Mount Vernon News
 
 

By Mount Vernon News
December 17, 2013 9:43 am EST

 

MOUNT VERNON — Dr. Robert Hamill, vice president for finance at Mount Vernon Nazarene University, has published a legal thriller titled “The Scheme.” In the novel, protagonist Mark Holman, who has recently graduated from law school, finds out that something is not right with his new job. Alongside his work troubles, Holman wrestles with the absence of faith in his life, while his wife prays to keep him safe.

Set in Vermont and Long Island, N.Y., the story, along with the setting, hits home for Hamill. Hamill said he is a “Long Islander” and met his wife, Ruth, in Manhattan. Hamill has been an attorney for about 30 years, as well as a professor and an administrator. The idea for his novel came from a familiar place and time in his life.

“I wrote it in the ’90s. We were living in Kentucky and I became hooked on the John & novels and I realized I had a story to tell based on something I had experienced in the ’80s,” said Hamill.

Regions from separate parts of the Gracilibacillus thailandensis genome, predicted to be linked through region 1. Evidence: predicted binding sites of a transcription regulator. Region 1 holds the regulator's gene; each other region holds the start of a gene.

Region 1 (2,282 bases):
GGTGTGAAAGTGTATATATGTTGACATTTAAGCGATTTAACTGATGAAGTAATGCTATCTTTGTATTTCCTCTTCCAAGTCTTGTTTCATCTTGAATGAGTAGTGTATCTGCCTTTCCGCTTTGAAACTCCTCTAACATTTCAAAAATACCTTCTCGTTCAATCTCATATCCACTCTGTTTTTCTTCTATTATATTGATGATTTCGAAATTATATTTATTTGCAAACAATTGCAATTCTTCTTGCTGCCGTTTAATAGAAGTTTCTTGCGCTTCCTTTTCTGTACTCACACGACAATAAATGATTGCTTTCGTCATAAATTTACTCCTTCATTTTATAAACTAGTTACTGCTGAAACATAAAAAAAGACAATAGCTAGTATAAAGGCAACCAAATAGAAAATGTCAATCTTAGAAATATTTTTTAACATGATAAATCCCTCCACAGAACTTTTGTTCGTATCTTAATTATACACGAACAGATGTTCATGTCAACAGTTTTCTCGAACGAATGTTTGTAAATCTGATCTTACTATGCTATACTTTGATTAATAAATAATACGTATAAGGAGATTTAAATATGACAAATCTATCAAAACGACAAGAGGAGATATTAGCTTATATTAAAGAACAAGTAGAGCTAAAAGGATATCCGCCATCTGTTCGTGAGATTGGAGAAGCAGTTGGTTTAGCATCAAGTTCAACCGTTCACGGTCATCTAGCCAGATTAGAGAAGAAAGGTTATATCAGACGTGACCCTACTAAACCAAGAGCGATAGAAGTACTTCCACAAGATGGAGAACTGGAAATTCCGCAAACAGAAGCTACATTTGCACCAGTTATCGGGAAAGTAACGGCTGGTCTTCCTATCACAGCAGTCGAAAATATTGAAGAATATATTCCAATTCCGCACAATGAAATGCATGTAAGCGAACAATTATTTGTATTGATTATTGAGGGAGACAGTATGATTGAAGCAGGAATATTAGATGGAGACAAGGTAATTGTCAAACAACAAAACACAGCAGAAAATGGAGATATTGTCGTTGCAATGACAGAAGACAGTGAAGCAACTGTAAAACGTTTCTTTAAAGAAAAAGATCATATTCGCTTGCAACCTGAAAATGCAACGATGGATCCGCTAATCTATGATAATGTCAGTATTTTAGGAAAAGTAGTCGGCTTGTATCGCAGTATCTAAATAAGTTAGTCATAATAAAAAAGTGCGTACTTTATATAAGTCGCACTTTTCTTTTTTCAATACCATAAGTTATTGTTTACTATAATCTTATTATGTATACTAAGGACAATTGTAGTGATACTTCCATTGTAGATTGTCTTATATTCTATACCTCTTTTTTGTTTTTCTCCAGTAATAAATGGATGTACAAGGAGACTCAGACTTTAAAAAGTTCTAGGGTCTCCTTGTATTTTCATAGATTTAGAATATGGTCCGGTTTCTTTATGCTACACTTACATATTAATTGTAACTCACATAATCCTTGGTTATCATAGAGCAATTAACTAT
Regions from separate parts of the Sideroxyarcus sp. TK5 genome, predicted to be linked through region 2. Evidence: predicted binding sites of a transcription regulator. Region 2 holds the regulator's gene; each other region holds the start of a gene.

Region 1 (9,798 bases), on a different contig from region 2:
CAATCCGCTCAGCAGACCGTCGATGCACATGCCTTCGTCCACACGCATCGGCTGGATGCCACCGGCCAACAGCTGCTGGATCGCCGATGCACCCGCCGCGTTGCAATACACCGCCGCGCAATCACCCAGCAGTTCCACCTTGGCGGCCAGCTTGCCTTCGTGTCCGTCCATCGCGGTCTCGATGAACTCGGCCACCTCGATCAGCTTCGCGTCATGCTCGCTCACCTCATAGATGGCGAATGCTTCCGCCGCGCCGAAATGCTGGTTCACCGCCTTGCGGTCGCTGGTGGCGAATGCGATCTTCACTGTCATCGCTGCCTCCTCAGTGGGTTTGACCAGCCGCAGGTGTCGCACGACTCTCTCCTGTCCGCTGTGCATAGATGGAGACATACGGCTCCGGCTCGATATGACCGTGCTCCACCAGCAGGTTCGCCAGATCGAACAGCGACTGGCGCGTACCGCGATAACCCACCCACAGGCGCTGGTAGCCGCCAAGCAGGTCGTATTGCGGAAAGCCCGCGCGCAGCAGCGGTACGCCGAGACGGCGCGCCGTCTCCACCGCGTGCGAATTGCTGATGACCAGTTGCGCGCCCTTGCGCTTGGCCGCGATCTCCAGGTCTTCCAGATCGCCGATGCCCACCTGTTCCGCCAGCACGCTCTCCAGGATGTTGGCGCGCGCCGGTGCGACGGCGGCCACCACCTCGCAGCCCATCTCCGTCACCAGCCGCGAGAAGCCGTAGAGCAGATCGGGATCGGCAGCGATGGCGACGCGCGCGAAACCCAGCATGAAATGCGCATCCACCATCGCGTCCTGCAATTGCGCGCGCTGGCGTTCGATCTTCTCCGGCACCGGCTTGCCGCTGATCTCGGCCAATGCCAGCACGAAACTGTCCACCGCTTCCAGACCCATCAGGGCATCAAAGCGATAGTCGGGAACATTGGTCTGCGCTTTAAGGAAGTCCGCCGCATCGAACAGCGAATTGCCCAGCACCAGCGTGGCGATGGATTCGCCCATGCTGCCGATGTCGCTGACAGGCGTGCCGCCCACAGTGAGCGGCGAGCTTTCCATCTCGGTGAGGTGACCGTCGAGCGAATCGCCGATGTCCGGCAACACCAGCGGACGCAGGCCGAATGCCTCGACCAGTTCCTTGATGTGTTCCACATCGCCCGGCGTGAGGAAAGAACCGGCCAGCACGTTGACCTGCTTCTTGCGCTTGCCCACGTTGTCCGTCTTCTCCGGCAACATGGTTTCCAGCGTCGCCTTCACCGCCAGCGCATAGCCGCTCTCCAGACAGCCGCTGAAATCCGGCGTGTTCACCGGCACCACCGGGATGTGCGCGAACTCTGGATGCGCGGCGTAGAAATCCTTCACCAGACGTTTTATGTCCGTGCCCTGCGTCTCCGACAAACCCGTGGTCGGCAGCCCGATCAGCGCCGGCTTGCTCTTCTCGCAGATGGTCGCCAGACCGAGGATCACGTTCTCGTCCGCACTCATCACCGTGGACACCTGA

“It was really my first law job and I was in a small law firm. It was a two-man law firm and we were engaging in things that at the time I didn’t know were improper, so that became the centerpiece of the book because I realized I had a story to tell and then I kind of filled in all the characters and the plot lines around that so that was really the genesis for the book,” said Hamill.

Hamill, who has practiced tax law, estates, wills and contract law started out, as did the protagonist, with real estate law.

“Just as it’s described in the book, interest rates had just come down and people were refinancing their homes or selling their homes and cashing them in and there was an explosion in real estate ... there really were law firms that shut down their practices just to focus on real estate,” said Hamill.

“It was a good experience, but after six months I had learned all I wanted to learn about real estate law. The fellow in the book was modeled after me. He was being worked to death; closing loans all day long and that’s what I went through,” said Hamill.

In his own experiences, Hamill said right out of law school he was “sworn in on a Friday, in work on Monday,” and after two to three weeks in the job Hamill discovered something was off.

 

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